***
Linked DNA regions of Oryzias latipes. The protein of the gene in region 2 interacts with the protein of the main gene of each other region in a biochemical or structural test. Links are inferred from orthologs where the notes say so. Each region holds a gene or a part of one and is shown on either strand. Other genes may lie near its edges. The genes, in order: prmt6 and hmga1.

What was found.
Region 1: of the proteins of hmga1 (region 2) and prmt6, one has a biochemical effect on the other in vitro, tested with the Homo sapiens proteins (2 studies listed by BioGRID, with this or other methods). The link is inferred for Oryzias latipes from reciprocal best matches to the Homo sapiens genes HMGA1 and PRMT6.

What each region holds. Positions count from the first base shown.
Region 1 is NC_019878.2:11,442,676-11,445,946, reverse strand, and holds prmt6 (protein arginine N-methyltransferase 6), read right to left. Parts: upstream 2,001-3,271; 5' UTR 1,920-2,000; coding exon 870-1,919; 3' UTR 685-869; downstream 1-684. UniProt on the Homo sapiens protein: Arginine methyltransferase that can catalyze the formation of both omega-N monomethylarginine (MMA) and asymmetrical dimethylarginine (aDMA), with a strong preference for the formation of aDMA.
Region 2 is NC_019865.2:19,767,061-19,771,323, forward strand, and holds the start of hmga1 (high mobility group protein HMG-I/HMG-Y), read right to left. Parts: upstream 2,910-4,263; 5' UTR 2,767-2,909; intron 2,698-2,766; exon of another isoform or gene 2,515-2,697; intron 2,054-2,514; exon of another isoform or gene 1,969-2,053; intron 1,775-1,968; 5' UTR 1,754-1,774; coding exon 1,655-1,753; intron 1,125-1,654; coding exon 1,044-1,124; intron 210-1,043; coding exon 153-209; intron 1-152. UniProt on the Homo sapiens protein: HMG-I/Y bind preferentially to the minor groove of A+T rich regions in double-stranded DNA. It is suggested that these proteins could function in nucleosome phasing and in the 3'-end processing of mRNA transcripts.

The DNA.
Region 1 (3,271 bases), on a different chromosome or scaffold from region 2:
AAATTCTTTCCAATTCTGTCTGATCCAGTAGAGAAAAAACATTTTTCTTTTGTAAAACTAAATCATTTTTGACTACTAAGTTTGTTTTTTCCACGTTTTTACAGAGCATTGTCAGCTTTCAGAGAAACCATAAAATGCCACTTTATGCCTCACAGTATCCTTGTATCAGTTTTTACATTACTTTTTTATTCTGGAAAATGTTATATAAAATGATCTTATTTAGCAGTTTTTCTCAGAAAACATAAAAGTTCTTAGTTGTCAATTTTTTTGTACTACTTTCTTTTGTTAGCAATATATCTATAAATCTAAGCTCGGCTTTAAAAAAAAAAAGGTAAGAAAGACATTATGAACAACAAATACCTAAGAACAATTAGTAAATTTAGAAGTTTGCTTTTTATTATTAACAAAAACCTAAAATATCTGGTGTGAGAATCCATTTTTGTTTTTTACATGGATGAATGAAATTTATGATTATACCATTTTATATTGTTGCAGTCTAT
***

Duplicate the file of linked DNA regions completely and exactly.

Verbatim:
Linked DNA regions of Oryzias latipes. The protein of the gene in region 2 interacts with the protein of the main gene of each other region in a biochemical or structural test. Links are inferred from orthologs where the notes say so. Each region holds a gene or a part of one and is shown on either strand. Other genes may lie near its edges. The genes, in order: prmt6 and hmga1.

What was found.
Region 1: of the proteins of hmga1 (region 2) and prmt6, one has a biochemical effect on the other in vitro, tested with the Homo sapiens proteins (2 studies listed by BioGRID, with this or other methods). The link is inferred for Oryzias latipes from reciprocal best matches to the Homo sapiens genes HMGA1 and PRMT6.

What each region holds. Positions count from the first base shown.
Region 1 is NC_019878.2:11,442,676-11,445,946, reverse strand, and holds prmt6 (protein arginine N-methyltransferase 6), read right to left. Parts: upstream 2,001-3,271; 5' UTR 1,920-2,000; coding exon 870-1,919; 3' UTR 685-869; downstream 1-684. UniProt on the Homo sapiens protein: Arginine methyltransferase that can catalyze the formation of both omega-N monomethylarginine (MMA) and asymmetrical dimethylarginine (aDMA), with a strong preference for the formation of aDMA.
Region 2 is NC_019865.2:19,767,061-19,771,323, forward strand, and holds the start of hmga1 (high mobility group protein HMG-I/HMG-Y), read right to left. Parts: upstream 2,910-4,263; 5' UTR 2,767-2,909; intron 2,698-2,766; exon of another isoform or gene 2,515-2,697; intron 2,054-2,514; exon of another isoform or gene 1,969-2,053; intron 1,775-1,968; 5' UTR 1,754-1,774; coding exon 1,655-1,753; intron 1,125-1,654; coding exon 1,044-1,124; intron 210-1,043; coding exon 153-209; intron 1-152. UniProt on the Homo sapiens protein: HMG-I/Y bind preferentially to the minor groove of A+T rich regions in double-stranded DNA. It is suggested that these proteins could function in nucleosome phasing and in the 3'-end processing of mRNA transcripts.

The DNA.
Region 1 (3,271 bases), on a different chromosome or scaffold from region 2:
AAATTCTTTCCAATTCTGTCTGATCCAGTAGAGAAAAAACATTTTTCTTTTGTAAAACTAAATCATTTTTGACTACTAAGTTTGTTTTTTCCACGTTTTTACAGAGCATTGTCAGCTTTCAGAGAAACCATAAAATGCCACTTTATGCCTCACAGTATCCTTGTATCAGTTTTTACATTACTTTTTTATTCTGGAAAATGTTATATAAAATGATCTTATTTAGCAGTTTTTCTCAGAAAACATAAAAGTTCTTAGTTGTCAATTTTTTTGTACTACTTTCTTTTGTTAGCAATATATCTATAAATCTAAGCTCGGCTTTAAAAAAAAAAAGGTAAGAAAGACATTATGAACAACAAATACCTAAGAACAATTAGTAAATTTAGAAGTTTGCTTTTTATTATTAACAAAAACCTAAAATATCTGGTGTGAGAATCCATTTTTGTTTTTTACATGGATGAATGAAATTTATGATTATACCATTTTATATTGTTGCAGTCTAT